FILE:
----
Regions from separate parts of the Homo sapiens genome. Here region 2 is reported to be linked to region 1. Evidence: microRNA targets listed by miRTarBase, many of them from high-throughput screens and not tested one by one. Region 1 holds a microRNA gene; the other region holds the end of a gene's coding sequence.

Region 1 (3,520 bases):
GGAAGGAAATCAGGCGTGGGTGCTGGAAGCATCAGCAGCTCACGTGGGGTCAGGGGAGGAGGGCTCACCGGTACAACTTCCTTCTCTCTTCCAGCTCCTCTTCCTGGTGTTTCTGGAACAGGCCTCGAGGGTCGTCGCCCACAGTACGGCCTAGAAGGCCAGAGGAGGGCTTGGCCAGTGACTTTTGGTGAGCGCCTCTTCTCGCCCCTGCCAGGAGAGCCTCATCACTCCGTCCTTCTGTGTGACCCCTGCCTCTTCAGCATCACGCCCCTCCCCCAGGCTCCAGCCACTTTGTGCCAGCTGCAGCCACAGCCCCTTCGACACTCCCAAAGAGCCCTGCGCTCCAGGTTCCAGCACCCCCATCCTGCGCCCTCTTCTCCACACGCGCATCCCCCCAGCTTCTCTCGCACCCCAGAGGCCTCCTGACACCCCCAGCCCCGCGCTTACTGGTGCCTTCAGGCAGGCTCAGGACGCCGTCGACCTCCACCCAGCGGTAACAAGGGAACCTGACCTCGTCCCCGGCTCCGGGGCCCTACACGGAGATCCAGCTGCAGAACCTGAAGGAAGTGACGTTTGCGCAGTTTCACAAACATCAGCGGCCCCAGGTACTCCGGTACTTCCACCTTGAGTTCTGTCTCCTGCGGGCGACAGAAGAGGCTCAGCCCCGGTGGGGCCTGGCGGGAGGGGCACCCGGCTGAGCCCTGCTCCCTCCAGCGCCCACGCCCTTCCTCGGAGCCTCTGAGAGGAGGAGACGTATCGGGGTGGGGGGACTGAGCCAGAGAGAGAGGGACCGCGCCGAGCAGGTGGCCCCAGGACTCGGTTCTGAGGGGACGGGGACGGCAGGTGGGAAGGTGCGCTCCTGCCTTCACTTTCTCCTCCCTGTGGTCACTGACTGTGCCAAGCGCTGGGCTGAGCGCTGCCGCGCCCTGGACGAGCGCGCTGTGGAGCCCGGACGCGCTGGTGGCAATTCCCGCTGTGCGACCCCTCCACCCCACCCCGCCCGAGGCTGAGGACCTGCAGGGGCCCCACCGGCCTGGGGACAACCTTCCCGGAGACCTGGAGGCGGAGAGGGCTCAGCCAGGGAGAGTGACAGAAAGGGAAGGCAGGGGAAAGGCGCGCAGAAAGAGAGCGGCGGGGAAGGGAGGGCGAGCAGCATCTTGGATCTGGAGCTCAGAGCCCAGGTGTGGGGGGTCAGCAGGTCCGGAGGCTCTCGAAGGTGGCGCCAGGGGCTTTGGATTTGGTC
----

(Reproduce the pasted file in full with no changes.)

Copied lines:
Regions from separate parts of the Homo sapiens genome. Here region 2 is reported to be linked to region 1. Evidence: microRNA targets listed by miRTarBase, many of them from high-throughput screens and not tested one by one. Region 1 holds a microRNA gene; the other region holds the end of a gene's coding sequence.

Region 1 (3,520 bases):
GGAAGGAAATCAGGCGTGGGTGCTGGAAGCATCAGCAGCTCACGTGGGGTCAGGGGAGGAGGGCTCACCGGTACAACTTCCTTCTCTCTTCCAGCTCCTCTTCCTGGTGTTTCTGGAACAGGCCTCGAGGGTCGTCGCCCACAGTACGGCCTAGAAGGCCAGAGGAGGGCTTGGCCAGTGACTTTTGGTGAGCGCCTCTTCTCGCCCCTGCCAGGAGAGCCTCATCACTCCGTCCTTCTGTGTGACCCCTGCCTCTTCAGCATCACGCCCCTCCCCCAGGCTCCAGCCACTTTGTGCCAGCTGCAGCCACAGCCCCTTCGACACTCCCAAAGAGCCCTGCGCTCCAGGTTCCAGCACCCCCATCCTGCGCCCTCTTCTCCACACGCGCATCCCCCCAGCTTCTCTCGCACCCCAGAGGCCTCCTGACACCCCCAGCCCCGCGCTTACTGGTGCCTTCAGGCAGGCTCAGGACGCCGTCGACCTCCACCCAGCGGTAACAAGGGAACCTGACCTCGTCCCCGGCTCCGGGGCCCTACACGGAGATCCAGCTGCAGAACCTGAAGGAAGTGACGTTTGCGCAGTTTCACAAACATCAGCGGCCCCAGGTACTCCGGTACTTCCACCTTGAGTTCTGTCTCCTGCGGGCGACAGAAGAGGCTCAGCCCCGGTGGGGCCTGGCGGGAGGGGCACCCGGCTGAGCCCTGCTCCCTCCAGCGCCCACGCCCTTCCTCGGAGCCTCTGAGAGGAGGAGACGTATCGGGGTGGGGGGACTGAGCCAGAGAGAGAGGGACCGCGCCGAGCAGGTGGCCCCAGGACTCGGTTCTGAGGGGACGGGGACGGCAGGTGGGAAGGTGCGCTCCTGCCTTCACTTTCTCCTCCCTGTGGTCACTGACTGTGCCAAGCGCTGGGCTGAGCGCTGCCGCGCCCTGGACGAGCGCGCTGTGGAGCCCGGACGCGCTGGTGGCAATTCCCGCTGTGCGACCCCTCCACCCCACCCCGCCCGAGGCTGAGGACCTGCAGGGGCCCCACCGGCCTGGGGACAACCTTCCCGGAGACCTGGAGGCGGAGAGGGCTCAGCCAGGGAGAGTGACAGAAAGGGAAGGCAGGGGAAAGGCGCGCAGAAAGAGAGCGGCGGGGAAGGGAGGGCGAGCAGCATCTTGGATCTGGAGCTCAGAGCCCAGGTGTGGGGGGTCAGCAGGTCCGGAGGCTCTCGAAGGTGGCGCCAGGGGCTTTGGATTTGGTC